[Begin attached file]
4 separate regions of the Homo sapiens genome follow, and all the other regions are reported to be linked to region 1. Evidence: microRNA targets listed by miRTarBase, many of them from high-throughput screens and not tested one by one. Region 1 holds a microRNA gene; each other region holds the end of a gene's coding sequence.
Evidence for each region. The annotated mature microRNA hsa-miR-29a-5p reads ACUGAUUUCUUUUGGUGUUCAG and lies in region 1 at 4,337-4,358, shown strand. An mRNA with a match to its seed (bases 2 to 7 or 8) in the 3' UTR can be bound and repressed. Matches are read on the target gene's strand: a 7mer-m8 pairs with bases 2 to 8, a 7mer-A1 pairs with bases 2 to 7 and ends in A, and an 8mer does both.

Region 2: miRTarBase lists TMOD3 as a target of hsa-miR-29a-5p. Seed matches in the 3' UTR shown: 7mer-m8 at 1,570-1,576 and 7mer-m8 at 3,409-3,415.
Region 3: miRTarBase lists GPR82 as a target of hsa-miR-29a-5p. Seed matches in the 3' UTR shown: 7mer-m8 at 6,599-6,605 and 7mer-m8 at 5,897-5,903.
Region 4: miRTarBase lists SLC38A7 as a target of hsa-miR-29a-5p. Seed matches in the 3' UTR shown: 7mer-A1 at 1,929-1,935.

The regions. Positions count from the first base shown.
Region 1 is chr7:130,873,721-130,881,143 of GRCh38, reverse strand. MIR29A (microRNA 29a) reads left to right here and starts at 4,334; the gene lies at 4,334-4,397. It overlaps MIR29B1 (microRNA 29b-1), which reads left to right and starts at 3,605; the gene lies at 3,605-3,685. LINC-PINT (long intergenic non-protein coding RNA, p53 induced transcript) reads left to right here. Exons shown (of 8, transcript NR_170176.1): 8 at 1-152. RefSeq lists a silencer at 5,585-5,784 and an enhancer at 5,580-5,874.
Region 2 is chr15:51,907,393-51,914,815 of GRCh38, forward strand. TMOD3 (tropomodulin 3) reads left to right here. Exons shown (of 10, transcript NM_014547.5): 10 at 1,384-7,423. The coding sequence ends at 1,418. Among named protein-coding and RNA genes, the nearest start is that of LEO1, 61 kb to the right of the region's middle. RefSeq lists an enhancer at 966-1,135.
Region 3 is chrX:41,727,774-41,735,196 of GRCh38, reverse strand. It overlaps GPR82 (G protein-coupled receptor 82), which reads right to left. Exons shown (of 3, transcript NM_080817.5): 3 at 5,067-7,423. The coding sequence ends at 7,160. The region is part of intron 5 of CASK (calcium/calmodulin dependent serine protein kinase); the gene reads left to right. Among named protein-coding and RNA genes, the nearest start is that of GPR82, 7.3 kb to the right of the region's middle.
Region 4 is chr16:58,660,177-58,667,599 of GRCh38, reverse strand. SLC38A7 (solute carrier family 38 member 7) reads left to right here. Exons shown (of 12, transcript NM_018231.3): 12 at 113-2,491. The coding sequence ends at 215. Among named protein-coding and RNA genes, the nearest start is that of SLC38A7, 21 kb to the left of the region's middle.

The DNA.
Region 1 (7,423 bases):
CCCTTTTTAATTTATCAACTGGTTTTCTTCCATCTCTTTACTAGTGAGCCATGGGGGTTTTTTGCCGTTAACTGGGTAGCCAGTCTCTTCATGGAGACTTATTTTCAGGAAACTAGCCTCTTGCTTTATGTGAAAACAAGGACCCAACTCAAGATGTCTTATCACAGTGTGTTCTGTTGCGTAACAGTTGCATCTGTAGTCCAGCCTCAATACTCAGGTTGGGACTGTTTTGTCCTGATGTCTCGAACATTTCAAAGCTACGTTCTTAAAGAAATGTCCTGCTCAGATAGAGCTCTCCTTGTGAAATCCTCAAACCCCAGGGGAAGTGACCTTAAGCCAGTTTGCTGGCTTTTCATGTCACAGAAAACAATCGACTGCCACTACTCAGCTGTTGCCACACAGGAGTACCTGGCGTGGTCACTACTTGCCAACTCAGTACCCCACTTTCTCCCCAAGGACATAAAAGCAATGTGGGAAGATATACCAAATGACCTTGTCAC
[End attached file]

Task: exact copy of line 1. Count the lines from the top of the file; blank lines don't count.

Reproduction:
4 separate regions of the Homo sapiens genome follow, and all the other regions are reported to be linked to region 1. Evidence: microRNA targets listed by miRTarBase, many of them from high-throughput screens and not tested one by one. Region 1 holds a microRNA gene; each other region holds the end of a gene's coding sequence.